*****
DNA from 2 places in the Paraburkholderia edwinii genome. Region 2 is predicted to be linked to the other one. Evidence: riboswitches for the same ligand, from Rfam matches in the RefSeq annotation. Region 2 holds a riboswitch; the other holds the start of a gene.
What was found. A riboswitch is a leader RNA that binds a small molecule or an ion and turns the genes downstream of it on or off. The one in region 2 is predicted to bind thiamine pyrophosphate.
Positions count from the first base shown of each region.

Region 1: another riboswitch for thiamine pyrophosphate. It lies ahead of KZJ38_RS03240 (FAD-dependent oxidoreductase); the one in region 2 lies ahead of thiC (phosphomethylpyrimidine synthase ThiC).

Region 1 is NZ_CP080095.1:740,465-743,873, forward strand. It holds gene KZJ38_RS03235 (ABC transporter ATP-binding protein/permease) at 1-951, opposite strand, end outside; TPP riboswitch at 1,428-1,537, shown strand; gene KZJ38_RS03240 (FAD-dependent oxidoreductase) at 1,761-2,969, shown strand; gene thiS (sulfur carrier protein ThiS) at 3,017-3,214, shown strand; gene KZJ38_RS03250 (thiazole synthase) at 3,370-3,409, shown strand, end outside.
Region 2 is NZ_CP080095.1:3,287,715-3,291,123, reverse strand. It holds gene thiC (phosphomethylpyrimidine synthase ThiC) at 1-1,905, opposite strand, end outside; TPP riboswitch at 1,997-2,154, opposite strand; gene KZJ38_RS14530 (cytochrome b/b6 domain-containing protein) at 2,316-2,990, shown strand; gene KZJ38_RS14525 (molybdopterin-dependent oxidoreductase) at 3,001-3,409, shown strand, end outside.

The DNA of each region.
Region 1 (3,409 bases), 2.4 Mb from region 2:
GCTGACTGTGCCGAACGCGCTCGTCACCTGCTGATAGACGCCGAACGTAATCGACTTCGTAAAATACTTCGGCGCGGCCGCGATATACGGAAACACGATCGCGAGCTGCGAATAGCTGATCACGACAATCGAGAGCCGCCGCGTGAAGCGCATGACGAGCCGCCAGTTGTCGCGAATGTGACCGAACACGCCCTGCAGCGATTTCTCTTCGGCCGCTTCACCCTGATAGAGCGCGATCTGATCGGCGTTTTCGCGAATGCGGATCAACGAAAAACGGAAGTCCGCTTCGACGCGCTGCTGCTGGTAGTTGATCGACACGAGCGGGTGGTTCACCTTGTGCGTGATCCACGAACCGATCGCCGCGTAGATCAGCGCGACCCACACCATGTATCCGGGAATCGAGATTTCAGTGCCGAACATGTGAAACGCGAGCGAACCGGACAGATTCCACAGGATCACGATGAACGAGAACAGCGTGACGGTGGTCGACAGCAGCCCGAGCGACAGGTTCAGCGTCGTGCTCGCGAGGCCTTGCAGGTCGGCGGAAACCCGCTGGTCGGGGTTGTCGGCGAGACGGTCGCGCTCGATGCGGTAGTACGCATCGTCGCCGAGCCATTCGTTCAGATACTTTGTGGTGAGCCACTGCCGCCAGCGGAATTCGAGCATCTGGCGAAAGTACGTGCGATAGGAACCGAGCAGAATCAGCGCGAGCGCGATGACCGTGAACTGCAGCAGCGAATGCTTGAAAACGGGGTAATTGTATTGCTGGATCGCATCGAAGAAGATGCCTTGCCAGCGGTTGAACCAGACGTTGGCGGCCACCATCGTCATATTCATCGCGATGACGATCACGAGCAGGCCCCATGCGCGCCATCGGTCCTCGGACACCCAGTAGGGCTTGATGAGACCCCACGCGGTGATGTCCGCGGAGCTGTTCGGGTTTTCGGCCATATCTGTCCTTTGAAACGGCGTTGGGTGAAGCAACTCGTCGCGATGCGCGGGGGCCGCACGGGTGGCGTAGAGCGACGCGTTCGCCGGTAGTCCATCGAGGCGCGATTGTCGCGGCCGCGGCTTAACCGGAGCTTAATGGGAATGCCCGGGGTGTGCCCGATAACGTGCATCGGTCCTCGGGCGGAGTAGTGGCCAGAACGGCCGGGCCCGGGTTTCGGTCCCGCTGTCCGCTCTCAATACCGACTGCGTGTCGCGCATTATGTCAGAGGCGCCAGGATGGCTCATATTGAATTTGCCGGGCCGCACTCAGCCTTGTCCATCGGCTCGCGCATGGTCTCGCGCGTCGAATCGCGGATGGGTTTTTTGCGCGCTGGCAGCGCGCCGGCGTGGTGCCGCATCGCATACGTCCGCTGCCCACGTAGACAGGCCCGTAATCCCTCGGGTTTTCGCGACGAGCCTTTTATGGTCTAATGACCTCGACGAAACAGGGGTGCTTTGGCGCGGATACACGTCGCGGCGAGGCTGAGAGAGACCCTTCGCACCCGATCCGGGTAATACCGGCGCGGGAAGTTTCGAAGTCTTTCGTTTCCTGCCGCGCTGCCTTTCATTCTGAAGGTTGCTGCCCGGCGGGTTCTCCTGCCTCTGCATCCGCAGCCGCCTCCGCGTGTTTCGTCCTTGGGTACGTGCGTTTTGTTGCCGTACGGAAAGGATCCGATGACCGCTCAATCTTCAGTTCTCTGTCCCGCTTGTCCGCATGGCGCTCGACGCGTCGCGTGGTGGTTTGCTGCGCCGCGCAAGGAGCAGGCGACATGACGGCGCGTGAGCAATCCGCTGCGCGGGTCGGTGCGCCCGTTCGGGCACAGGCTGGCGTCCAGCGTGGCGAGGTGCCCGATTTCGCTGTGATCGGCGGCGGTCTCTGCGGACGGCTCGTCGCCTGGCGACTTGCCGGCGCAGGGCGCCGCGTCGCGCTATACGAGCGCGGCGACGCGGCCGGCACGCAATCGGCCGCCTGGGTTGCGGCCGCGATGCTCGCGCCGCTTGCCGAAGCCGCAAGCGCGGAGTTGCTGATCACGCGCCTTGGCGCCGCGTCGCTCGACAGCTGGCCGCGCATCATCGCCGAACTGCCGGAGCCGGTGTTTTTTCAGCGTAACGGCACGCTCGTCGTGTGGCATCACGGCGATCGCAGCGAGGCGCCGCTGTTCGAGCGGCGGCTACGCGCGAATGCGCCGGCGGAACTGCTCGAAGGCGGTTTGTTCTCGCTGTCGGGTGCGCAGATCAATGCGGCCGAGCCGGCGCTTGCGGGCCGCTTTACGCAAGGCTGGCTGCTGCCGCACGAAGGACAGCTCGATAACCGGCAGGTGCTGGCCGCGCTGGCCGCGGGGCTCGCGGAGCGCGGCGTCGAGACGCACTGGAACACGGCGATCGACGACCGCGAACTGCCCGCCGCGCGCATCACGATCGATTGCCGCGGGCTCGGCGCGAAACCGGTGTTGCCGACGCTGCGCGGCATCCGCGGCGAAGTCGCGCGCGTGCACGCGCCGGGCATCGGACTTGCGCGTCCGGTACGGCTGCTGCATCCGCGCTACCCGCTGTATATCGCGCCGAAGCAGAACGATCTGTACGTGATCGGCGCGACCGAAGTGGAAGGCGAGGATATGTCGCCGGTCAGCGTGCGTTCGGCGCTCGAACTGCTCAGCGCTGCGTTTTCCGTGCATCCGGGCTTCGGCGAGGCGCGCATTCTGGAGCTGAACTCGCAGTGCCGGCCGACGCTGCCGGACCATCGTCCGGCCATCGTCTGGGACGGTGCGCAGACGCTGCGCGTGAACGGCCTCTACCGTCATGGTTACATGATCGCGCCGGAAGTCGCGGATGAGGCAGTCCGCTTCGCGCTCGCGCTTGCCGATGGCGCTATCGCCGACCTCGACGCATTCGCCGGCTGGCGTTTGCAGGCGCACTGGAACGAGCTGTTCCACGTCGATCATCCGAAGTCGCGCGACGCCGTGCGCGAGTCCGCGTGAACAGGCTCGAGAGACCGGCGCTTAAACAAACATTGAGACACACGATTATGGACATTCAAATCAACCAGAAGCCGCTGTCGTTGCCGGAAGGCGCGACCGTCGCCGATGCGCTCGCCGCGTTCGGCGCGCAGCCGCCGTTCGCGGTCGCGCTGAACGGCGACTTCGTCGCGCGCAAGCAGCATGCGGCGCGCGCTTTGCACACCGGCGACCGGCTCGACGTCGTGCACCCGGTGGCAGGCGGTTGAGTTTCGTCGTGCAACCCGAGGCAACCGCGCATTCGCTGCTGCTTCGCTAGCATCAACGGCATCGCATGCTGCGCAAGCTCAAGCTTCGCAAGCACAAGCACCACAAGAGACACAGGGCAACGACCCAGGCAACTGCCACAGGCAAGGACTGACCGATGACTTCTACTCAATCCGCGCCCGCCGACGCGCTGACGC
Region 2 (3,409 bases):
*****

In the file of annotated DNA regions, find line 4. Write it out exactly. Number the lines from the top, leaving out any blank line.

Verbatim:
Region 1: another riboswitch for thiamine pyrophosphate. It lies ahead of KZJ38_RS03240 (FAD-dependent oxidoreductase); the one in region 2 lies ahead of thiC (phosphomethylpyrimidine synthase ThiC).